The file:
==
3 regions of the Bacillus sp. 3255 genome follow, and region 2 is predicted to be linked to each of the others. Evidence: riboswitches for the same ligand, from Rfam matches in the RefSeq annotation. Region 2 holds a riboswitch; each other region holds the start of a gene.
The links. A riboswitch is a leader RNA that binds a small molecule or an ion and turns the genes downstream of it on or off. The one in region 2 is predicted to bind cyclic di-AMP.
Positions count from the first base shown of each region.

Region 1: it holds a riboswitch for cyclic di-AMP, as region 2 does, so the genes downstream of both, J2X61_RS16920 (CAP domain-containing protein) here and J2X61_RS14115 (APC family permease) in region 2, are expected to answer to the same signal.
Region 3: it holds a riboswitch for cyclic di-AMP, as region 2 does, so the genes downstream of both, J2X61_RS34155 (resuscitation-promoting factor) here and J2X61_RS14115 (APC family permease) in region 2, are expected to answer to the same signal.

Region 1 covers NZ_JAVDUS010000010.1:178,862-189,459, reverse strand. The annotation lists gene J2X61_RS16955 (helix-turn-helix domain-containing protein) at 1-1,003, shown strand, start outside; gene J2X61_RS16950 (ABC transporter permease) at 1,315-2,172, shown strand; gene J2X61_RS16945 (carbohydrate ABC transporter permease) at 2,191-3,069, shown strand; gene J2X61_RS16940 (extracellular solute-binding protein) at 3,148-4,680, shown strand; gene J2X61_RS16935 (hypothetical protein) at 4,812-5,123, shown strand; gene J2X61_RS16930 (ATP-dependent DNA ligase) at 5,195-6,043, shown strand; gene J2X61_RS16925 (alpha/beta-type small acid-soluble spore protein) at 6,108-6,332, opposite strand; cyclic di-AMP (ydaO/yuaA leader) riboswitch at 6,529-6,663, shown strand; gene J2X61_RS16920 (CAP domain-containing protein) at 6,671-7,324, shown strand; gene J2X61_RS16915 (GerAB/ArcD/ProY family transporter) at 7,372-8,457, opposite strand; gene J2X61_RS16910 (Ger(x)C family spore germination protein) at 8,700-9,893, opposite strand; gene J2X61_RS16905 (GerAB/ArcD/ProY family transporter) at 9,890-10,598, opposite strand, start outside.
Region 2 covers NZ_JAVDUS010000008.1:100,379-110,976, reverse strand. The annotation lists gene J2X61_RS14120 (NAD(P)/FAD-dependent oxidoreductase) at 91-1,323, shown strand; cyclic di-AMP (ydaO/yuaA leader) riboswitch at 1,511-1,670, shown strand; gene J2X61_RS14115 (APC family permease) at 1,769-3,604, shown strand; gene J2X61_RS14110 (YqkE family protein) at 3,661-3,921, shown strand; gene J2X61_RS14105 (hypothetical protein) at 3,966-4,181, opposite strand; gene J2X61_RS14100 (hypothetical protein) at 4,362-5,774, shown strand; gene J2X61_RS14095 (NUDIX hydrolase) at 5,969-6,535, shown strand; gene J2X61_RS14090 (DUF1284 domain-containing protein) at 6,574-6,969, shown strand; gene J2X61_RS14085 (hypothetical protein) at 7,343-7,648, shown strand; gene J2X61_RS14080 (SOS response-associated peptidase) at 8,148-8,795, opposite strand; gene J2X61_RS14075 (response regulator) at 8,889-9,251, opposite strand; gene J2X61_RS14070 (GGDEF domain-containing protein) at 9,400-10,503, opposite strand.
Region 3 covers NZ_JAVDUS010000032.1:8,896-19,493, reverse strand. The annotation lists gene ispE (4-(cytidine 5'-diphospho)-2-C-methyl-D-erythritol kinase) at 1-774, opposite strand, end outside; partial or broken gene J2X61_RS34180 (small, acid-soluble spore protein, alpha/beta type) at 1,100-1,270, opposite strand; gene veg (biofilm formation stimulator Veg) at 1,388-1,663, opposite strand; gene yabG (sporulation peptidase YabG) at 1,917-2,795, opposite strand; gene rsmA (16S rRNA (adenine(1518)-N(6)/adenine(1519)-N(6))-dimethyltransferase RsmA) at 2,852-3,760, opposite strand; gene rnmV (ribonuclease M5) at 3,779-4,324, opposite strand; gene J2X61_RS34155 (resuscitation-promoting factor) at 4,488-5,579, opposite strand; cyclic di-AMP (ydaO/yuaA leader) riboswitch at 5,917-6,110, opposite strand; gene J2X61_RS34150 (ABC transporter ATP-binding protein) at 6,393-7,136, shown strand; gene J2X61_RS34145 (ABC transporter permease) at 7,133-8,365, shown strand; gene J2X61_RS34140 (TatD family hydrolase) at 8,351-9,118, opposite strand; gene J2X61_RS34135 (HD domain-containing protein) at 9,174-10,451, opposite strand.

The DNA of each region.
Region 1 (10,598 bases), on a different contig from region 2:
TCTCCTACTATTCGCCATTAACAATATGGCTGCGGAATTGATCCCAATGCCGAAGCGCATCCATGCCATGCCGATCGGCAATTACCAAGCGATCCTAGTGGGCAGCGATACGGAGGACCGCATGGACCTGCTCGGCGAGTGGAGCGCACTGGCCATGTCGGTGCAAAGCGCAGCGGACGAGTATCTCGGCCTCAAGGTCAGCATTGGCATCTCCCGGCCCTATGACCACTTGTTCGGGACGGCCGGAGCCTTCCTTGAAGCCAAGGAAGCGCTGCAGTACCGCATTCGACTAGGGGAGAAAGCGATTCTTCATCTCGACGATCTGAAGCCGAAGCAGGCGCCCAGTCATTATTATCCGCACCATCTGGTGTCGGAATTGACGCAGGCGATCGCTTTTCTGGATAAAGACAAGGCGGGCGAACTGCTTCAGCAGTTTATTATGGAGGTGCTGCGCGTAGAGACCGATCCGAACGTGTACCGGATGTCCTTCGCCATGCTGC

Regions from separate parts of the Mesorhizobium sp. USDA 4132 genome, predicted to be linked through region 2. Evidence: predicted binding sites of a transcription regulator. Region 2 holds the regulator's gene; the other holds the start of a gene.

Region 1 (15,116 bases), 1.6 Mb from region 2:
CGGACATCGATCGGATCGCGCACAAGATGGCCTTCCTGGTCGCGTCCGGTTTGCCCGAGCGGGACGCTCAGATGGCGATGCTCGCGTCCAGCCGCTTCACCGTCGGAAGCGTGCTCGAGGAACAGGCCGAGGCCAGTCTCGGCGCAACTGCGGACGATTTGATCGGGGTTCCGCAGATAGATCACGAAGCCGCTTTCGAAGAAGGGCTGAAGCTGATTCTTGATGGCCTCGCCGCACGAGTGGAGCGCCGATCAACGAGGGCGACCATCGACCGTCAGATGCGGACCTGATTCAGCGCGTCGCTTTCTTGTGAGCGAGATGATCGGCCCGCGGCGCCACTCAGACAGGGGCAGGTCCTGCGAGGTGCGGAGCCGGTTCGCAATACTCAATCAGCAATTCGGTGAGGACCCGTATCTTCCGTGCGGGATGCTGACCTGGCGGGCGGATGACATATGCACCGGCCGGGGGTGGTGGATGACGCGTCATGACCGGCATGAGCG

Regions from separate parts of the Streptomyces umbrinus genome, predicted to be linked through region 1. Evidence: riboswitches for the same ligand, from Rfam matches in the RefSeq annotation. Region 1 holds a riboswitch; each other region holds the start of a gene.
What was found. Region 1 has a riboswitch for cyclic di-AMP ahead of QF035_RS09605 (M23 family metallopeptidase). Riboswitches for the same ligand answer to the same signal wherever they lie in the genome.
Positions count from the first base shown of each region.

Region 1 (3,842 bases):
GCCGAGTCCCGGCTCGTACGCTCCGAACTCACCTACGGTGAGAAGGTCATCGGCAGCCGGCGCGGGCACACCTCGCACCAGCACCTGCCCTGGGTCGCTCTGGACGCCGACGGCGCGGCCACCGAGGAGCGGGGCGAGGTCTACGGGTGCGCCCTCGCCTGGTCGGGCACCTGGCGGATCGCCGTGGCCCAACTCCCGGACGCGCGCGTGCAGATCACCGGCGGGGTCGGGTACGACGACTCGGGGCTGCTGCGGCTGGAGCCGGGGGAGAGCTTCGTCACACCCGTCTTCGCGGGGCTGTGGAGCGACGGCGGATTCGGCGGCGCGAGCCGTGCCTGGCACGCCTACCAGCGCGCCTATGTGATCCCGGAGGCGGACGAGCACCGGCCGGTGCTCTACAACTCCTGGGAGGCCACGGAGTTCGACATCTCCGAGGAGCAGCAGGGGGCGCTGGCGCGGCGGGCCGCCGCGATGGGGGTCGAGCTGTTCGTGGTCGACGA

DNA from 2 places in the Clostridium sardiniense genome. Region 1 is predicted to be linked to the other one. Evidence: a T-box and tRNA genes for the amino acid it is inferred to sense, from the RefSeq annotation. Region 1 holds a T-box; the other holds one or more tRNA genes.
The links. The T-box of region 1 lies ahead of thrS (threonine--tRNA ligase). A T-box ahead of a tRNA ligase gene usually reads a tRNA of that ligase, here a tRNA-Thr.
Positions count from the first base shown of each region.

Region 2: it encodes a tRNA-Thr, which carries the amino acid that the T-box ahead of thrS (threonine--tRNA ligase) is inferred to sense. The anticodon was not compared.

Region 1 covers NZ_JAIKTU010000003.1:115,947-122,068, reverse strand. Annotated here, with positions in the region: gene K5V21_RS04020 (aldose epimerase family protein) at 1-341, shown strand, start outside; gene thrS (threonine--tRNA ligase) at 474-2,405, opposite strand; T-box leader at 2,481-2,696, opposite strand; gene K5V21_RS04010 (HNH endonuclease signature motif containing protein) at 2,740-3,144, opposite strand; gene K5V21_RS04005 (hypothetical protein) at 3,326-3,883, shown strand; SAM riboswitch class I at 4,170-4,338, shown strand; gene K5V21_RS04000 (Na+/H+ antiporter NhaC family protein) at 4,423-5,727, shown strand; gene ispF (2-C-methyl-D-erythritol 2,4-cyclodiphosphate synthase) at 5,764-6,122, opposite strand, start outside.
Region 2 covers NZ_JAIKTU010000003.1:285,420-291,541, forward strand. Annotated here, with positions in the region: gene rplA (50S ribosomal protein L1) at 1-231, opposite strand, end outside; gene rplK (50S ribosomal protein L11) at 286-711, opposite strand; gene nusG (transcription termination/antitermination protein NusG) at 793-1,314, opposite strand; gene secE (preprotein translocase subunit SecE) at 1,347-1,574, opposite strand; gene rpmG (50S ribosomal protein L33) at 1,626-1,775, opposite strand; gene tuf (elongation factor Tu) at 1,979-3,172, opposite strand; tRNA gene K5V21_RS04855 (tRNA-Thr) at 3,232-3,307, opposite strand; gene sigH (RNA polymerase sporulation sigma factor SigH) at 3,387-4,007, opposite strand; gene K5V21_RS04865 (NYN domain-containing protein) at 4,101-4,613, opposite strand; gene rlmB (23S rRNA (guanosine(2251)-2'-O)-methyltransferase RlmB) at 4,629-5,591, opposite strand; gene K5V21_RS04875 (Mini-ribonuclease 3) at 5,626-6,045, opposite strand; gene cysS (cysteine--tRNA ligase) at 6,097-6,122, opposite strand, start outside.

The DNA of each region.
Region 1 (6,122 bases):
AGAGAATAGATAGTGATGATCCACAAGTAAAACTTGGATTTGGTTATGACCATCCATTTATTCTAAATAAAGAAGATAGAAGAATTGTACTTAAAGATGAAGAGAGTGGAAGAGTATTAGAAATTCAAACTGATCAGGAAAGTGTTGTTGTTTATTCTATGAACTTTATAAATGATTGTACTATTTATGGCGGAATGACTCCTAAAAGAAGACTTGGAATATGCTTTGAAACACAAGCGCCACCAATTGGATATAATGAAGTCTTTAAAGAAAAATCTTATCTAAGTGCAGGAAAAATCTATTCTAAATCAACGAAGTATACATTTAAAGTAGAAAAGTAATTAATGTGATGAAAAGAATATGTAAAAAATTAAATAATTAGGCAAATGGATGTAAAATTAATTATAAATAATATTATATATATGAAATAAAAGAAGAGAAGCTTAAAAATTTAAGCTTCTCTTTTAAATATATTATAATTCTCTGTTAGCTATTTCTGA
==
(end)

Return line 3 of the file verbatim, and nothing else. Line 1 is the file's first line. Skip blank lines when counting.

Positions count from the first base shown of each region.